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Fleet of 39 Volvo machines tackles Lebanese waste

Khoury Contracting Company uses Volvo machines supplied by Amtrac to execute $100m landfill and reclamation project to hold 1.6 million tonnes of refuse

Aerial view of the Bourj Hammoud Landfill, including the reclamation area and breakwater.
Aerial view of the Bourj Hammoud Landfill, including the reclamation area and breakwater.
Volvo excavators extract the waste from the existing dump and load the material onto articulated haulers.
Volvo excavators extract the waste from the existing dump and load the material onto articulated haulers.

A fleet of 39 Volvo CE machines has been deployed to remove an existing waste dump and construct a sanitary reclaimed landfill site in Lebanon, which has been hitting the headlines in recent years for the scale of the waste disposal problems affecting some of its municipalities.

Khoury Contracting Company (KCC) has deployed its fleet, alongside over 200 KCC employees on behalf of the Council for Development and Reconstruction (CDR) in Lebanon to dispose of a vast accumulation of rubbish on the shores of one coastal town.

Located northeast of Beirut, Bourj Hammoud is home to 150,000 residents within 2.5km2, making it one of the most densely populated districts in the Middle East. For the past 27 years, it has also been home to a 47m-high ‘rubbish mountain’.

In 2016, the Lebanese government announced the reopening of the Bourj Hammoud Landfill, and as such, a tender was held for the removal of the mountain of rubbish and its replacement with a new, sanitary landfill. Upon completion in August 2020, the $100m project will hold 1.6 million tonnes.

“Our history of working on large projects provides us with the experience and confidence to complete the Bourj Hammoud Landfill,” said Toufic Kazmouz, project manager at KCC. “We have the right team and equipment – both of which are essential to ensure the success of the project.”

The equipment for the project was supplied by Volvo CE dealer for Lebanon, Amtrac, and includes EC460B, EC380D, EC350D, EC360B and EC290B excavators, A35C, A35D A40 and A40D articulated haulers, L180E and L220E wheel loaders and SD110 soil compactors.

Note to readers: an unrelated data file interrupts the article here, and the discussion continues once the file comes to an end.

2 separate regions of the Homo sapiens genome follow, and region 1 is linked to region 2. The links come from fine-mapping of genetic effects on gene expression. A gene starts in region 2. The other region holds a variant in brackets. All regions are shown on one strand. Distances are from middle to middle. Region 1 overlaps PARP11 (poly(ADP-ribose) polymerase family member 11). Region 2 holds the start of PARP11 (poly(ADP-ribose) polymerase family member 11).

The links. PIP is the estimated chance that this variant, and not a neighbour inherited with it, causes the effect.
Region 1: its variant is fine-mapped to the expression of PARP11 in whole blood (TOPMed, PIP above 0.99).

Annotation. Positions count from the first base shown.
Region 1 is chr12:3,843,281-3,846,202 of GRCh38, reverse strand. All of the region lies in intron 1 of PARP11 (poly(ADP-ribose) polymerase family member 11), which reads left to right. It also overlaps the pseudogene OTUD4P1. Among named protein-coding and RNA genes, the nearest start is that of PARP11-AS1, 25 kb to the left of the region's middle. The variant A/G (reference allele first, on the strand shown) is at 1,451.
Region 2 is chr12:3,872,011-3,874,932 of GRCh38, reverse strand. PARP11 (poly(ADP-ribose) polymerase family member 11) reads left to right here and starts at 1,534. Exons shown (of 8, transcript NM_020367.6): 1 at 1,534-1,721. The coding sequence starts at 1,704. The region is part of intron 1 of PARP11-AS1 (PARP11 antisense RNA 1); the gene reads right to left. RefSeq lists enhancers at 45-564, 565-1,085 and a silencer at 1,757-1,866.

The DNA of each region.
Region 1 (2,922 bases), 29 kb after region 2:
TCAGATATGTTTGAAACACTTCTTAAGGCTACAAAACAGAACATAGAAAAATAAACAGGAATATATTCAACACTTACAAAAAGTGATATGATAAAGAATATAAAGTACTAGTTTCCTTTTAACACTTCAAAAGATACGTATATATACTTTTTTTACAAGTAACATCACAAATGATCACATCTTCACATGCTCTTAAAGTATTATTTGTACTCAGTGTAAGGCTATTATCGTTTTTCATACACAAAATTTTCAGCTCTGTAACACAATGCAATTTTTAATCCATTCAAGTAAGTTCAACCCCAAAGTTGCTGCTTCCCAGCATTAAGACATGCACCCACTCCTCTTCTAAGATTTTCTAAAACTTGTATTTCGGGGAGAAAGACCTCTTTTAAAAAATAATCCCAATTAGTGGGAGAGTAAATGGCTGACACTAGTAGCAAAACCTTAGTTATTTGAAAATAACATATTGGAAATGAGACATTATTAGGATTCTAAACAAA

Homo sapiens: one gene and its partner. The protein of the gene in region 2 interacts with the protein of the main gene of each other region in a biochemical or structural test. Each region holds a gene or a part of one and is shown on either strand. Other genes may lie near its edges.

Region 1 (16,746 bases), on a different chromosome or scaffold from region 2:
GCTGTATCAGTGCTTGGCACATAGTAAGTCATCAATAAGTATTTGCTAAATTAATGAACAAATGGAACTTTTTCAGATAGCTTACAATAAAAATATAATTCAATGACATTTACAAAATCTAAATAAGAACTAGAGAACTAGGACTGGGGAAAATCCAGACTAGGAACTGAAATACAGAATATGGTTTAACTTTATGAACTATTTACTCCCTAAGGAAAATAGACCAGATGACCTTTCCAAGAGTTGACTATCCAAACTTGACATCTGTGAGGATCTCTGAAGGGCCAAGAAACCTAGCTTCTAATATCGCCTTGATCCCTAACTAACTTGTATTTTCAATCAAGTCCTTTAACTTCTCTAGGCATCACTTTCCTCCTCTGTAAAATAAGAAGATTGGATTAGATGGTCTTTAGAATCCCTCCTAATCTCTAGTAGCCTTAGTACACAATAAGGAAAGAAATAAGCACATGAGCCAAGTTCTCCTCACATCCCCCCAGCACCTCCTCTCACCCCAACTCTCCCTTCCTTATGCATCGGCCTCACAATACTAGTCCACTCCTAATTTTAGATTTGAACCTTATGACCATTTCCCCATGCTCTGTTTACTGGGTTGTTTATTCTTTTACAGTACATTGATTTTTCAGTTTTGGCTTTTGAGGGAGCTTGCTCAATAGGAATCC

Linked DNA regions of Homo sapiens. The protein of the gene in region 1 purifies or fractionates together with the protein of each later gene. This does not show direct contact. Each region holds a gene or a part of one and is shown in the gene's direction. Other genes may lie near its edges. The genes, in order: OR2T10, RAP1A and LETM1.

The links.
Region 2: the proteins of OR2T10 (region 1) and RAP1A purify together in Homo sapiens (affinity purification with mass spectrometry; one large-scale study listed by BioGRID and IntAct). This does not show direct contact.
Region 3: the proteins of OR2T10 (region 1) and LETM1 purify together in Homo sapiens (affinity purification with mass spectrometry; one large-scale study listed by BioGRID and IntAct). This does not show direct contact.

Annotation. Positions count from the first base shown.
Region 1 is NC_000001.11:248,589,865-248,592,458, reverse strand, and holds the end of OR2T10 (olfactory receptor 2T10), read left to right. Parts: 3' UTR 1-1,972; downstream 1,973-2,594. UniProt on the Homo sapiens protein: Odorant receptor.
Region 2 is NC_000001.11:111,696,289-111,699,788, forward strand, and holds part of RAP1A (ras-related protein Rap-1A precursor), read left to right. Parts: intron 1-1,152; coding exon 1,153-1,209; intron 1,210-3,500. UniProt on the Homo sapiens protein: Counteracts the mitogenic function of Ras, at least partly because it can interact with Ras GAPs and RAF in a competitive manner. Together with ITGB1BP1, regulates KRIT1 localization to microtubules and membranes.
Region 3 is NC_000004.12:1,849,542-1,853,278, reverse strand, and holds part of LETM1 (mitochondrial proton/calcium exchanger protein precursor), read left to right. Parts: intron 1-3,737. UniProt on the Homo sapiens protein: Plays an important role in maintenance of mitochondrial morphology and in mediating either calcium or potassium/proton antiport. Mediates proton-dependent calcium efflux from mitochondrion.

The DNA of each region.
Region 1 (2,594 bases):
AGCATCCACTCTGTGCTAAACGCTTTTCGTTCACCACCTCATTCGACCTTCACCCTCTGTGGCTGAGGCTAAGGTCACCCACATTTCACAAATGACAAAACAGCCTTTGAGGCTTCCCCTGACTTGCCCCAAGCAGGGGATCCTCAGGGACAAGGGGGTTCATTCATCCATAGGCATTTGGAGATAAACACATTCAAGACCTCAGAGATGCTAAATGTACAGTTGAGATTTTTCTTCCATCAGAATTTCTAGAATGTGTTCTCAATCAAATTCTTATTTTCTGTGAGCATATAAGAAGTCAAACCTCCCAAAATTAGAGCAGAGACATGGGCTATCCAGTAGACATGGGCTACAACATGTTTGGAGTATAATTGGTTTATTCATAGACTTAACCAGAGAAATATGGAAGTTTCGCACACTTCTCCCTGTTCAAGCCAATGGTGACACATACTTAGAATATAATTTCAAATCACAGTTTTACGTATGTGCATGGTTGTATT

The purchase of capable off-highway equipment was essential for the project, as the existing landfill lacked access roads. KCC did construct three access roads for the project, but rainfall causes mud to form on the unpaved surfaces.

Kazmouz explained: “Given the severe conditions, articulated haulers are ideal for transporting the trash dump over the uneven, muddy roads, which contain high levels of acidity.”

In phase one of the project, the Volvo excavators and articulated haulers will excavate 3.5 million cubic metres of waste from the existing site for sorting and later, backfilling into a 340,000m2 reclaimed area protected by a breakwater.

Three million cubic metres of rock fill material will in turn be used to provide the bulk of the breakwater, as well as 200,000m2 of concrete to line the face of the edifice.

The sanitary landfill will be comprised of eight cells, lined with two million square meters of material-isolating geomembrane to contain the solid waste that will be transported from existing treatment centres in Beirut.

“Volvo’s low fuel consumption is unbeatable,” added Simon Azar, plant machine and vehicle manager at KCC. “Compared to competitor brands, the Volvo excavators consume less fuel, and ensure fast cycle times and high productivity.”

Most of the Volvo machines are working for 14 hours a day, seven days a week, and were supplied by Amtrac together with a service agreement.

Azar continued: “Amtrac has played a significant part in ensuring the uptime of our machines. The maintenance team and the high availability of parts are just a couple of the many factors that contribute to our long relationship with the dealership.”

The whole construction of the phase will take place over 30 months.

Established in 1987, KCC specialises in marine and municipal work, as well as heavy civil engineering. Its portfolio consists of several high-profile projects, including the construction of the Boqaata dam in Lebanon, which, with seven million cubic meters of water, is Mount Lebanon’s largest water source.

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